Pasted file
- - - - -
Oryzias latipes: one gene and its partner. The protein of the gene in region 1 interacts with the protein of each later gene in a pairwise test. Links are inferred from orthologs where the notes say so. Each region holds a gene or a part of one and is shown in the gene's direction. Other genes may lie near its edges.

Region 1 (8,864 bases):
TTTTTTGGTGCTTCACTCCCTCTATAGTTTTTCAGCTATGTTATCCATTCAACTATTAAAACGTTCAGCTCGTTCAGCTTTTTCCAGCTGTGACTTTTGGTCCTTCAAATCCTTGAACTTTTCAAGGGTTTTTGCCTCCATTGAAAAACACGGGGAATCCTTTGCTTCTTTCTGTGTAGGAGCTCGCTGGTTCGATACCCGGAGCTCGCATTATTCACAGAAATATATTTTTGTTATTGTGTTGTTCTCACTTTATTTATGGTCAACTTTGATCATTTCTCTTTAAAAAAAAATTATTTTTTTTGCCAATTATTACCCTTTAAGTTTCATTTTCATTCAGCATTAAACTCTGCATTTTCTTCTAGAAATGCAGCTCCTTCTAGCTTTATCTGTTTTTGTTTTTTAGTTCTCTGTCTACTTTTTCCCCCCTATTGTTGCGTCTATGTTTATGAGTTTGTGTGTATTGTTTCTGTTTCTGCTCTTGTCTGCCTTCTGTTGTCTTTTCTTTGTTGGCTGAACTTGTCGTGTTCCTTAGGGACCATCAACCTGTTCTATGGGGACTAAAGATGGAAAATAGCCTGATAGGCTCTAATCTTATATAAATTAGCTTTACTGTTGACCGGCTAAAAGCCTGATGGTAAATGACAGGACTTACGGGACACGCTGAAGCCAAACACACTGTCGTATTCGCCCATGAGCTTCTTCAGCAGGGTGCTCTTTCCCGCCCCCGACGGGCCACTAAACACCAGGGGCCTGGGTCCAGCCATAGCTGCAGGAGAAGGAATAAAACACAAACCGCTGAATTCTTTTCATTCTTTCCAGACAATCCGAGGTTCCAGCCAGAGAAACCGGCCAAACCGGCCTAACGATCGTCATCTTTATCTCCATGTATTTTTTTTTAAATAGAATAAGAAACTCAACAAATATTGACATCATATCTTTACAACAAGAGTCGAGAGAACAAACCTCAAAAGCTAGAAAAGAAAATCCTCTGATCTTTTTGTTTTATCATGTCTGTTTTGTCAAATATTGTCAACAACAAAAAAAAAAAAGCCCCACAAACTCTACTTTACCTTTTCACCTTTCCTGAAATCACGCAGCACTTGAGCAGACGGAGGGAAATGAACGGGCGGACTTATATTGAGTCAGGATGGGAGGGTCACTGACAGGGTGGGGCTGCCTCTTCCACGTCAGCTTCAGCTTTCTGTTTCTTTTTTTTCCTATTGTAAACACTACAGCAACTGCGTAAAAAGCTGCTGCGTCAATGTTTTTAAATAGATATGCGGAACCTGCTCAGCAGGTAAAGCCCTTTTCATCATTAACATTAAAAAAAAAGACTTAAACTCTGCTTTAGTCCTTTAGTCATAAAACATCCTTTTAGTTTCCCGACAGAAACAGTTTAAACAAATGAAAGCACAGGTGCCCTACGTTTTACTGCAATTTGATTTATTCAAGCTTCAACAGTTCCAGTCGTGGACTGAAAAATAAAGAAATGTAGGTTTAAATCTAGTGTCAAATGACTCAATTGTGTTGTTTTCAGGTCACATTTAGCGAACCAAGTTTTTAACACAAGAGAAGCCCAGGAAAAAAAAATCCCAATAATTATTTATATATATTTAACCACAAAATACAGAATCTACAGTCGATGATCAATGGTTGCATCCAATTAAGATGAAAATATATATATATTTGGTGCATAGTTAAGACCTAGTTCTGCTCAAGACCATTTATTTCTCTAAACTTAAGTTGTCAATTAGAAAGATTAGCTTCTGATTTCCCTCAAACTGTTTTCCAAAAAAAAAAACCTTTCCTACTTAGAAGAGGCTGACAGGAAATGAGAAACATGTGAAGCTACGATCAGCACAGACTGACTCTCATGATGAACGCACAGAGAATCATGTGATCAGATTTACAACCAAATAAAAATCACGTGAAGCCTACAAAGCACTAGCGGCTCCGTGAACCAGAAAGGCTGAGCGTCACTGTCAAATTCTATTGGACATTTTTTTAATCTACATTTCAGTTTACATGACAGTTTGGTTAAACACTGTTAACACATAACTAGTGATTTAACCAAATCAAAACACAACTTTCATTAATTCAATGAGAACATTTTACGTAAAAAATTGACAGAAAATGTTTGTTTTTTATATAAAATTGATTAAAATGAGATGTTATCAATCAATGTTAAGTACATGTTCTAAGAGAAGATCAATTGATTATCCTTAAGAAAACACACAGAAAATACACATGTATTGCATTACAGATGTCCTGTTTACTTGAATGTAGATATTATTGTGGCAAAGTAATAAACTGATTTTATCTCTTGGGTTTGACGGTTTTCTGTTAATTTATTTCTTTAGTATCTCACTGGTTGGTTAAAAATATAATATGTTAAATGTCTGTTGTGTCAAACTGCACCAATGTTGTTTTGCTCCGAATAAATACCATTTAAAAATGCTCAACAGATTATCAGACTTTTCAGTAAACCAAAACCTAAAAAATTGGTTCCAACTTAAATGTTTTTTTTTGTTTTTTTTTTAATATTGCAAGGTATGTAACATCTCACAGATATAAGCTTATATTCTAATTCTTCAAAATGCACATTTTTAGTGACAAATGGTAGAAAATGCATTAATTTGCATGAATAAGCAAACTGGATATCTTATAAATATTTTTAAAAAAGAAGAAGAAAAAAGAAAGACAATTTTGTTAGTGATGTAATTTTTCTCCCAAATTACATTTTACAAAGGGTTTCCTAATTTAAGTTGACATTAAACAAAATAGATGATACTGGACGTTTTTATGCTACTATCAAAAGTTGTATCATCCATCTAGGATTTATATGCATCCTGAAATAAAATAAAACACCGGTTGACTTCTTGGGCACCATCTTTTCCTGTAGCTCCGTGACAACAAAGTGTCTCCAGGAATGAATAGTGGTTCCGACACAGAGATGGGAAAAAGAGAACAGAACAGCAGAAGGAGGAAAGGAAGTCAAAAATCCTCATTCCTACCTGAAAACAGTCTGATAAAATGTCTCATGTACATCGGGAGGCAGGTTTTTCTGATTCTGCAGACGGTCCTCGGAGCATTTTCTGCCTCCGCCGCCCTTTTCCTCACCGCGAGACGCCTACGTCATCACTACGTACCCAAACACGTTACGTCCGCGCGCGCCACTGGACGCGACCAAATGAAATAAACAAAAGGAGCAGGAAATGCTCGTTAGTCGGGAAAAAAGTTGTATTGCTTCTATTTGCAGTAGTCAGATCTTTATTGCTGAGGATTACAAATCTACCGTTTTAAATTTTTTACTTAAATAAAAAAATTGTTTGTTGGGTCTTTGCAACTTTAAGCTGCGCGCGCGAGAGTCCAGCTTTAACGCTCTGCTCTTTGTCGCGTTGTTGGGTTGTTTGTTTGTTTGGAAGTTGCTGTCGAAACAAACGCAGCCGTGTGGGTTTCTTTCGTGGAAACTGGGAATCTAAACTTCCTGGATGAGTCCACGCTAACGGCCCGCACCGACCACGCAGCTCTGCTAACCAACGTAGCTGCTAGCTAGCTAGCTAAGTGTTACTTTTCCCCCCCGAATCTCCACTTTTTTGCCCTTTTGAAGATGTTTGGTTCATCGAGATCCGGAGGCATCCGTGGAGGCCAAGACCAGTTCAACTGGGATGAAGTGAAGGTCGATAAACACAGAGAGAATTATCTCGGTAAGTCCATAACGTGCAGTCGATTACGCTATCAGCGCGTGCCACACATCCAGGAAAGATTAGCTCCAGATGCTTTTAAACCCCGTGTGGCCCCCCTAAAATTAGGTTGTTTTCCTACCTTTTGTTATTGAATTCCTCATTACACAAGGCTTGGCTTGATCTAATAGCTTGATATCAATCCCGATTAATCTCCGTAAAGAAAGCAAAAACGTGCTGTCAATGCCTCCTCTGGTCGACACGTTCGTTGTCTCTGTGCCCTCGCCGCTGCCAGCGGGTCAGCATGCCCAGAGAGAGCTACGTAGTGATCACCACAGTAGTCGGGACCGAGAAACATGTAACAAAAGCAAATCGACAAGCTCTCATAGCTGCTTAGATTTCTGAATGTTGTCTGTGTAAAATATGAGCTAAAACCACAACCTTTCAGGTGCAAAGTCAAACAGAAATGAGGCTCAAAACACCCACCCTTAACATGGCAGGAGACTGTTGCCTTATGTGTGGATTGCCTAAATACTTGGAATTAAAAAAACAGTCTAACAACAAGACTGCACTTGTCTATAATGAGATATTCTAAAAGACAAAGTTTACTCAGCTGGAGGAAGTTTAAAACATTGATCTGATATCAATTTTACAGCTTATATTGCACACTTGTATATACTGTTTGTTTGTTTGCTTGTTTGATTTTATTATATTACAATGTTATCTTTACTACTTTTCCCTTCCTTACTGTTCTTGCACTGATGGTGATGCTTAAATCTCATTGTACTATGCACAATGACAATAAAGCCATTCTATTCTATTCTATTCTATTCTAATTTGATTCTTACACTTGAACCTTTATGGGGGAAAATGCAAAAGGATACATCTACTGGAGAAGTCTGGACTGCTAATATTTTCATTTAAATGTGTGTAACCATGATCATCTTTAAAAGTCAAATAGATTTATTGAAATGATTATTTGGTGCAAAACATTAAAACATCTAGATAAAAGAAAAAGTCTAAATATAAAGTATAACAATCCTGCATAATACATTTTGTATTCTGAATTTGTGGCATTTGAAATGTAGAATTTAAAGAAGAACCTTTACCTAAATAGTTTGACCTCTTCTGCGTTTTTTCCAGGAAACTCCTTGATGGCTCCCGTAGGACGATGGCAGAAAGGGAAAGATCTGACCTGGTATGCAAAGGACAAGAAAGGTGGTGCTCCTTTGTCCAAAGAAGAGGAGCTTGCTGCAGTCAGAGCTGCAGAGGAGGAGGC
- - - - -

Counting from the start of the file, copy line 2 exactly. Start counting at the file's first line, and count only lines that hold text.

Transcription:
Region 1 (8,864 bases):